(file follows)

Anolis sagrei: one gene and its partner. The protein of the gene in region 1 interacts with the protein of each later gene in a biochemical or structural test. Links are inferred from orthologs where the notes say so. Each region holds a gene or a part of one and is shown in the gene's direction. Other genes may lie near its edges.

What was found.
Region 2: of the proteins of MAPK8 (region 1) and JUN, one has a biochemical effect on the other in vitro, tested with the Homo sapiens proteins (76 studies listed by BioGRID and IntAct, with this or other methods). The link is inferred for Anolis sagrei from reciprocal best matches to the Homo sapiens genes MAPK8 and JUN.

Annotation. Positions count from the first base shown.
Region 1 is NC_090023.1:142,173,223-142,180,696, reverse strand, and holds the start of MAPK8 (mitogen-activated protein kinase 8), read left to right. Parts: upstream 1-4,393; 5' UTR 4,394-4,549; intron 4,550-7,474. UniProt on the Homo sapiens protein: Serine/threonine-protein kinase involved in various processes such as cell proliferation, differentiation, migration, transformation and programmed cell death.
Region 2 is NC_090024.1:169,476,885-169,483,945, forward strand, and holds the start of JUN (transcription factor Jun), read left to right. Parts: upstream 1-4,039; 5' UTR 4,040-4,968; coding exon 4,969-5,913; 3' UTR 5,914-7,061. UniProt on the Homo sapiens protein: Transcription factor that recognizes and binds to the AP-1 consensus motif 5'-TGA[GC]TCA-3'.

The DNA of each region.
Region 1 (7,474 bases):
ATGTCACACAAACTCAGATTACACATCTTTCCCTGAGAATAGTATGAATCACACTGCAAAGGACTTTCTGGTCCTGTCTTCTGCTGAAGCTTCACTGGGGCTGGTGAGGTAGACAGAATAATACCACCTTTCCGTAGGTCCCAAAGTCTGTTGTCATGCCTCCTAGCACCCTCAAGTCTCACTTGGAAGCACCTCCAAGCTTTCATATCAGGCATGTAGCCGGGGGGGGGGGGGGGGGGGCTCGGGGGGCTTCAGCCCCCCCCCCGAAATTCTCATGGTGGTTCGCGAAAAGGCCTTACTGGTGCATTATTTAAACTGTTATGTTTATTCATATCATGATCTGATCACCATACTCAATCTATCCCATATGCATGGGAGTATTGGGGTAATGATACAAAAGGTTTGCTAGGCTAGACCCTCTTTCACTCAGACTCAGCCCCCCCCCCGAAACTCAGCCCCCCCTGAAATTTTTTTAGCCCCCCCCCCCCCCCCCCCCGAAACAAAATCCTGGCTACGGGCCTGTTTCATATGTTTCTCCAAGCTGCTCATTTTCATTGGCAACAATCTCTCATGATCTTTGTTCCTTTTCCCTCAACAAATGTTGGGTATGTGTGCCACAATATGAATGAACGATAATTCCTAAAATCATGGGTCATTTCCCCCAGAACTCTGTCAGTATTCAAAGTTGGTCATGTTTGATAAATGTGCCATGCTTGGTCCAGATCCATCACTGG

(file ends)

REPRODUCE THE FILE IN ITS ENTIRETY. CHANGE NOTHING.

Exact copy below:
Anolis sagrei: one gene and its partner. The protein of the gene in region 1 interacts with the protein of each later gene in a biochemical or structural test. Links are inferred from orthologs where the notes say so. Each region holds a gene or a part of one and is shown in the gene's direction. Other genes may lie near its edges.

What was found.
Region 2: of the proteins of MAPK8 (region 1) and JUN, one has a biochemical effect on the other in vitro, tested with the Homo sapiens proteins (76 studies listed by BioGRID and IntAct, with this or other methods). The link is inferred for Anolis sagrei from reciprocal best matches to the Homo sapiens genes MAPK8 and JUN.

Annotation. Positions count from the first base shown.
Region 1 is NC_090023.1:142,173,223-142,180,696, reverse strand, and holds the start of MAPK8 (mitogen-activated protein kinase 8), read left to right. Parts: upstream 1-4,393; 5' UTR 4,394-4,549; intron 4,550-7,474. UniProt on the Homo sapiens protein: Serine/threonine-protein kinase involved in various processes such as cell proliferation, differentiation, migration, transformation and programmed cell death.
Region 2 is NC_090024.1:169,476,885-169,483,945, forward strand, and holds the start of JUN (transcription factor Jun), read left to right. Parts: upstream 1-4,039; 5' UTR 4,040-4,968; coding exon 4,969-5,913; 3' UTR 5,914-7,061. UniProt on the Homo sapiens protein: Transcription factor that recognizes and binds to the AP-1 consensus motif 5'-TGA[GC]TCA-3'.

The DNA of each region.
Region 1 (7,474 bases):
ATGTCACACAAACTCAGATTACACATCTTTCCCTGAGAATAGTATGAATCACACTGCAAAGGACTTTCTGGTCCTGTCTTCTGCTGAAGCTTCACTGGGGCTGGTGAGGTAGACAGAATAATACCACCTTTCCGTAGGTCCCAAAGTCTGTTGTCATGCCTCCTAGCACCCTCAAGTCTCACTTGGAAGCACCTCCAAGCTTTCATATCAGGCATGTAGCCGGGGGGGGGGGGGGGGGGGCTCGGGGGGCTTCAGCCCCCCCCCCGAAATTCTCATGGTGGTTCGCGAAAAGGCCTTACTGGTGCATTATTTAAACTGTTATGTTTATTCATATCATGATCTGATCACCATACTCAATCTATCCCATATGCATGGGAGTATTGGGGTAATGATACAAAAGGTTTGCTAGGCTAGACCCTCTTTCACTCAGACTCAGCCCCCCCCCCGAAACTCAGCCCCCCCTGAAATTTTTTTAGCCCCCCCCCCCCCCCCCCCCGAAACAAAATCCTGGCTACGGGCCTGTTTCATATGTTTCTCCAAGCTGCTCATTTTCATTGGCAACAATCTCTCATGATCTTTGTTCCTTTTCCCTCAACAAATGTTGGGTATGTGTGCCACAATATGAATGAACGATAATTCCTAAAATCATGGGTCATTTCCCCCAGAACTCTGTCAGTATTCAAAGTTGGTCATGTTTGATAAATGTGCCATGCTTGGTCCAGATCCATCACTGG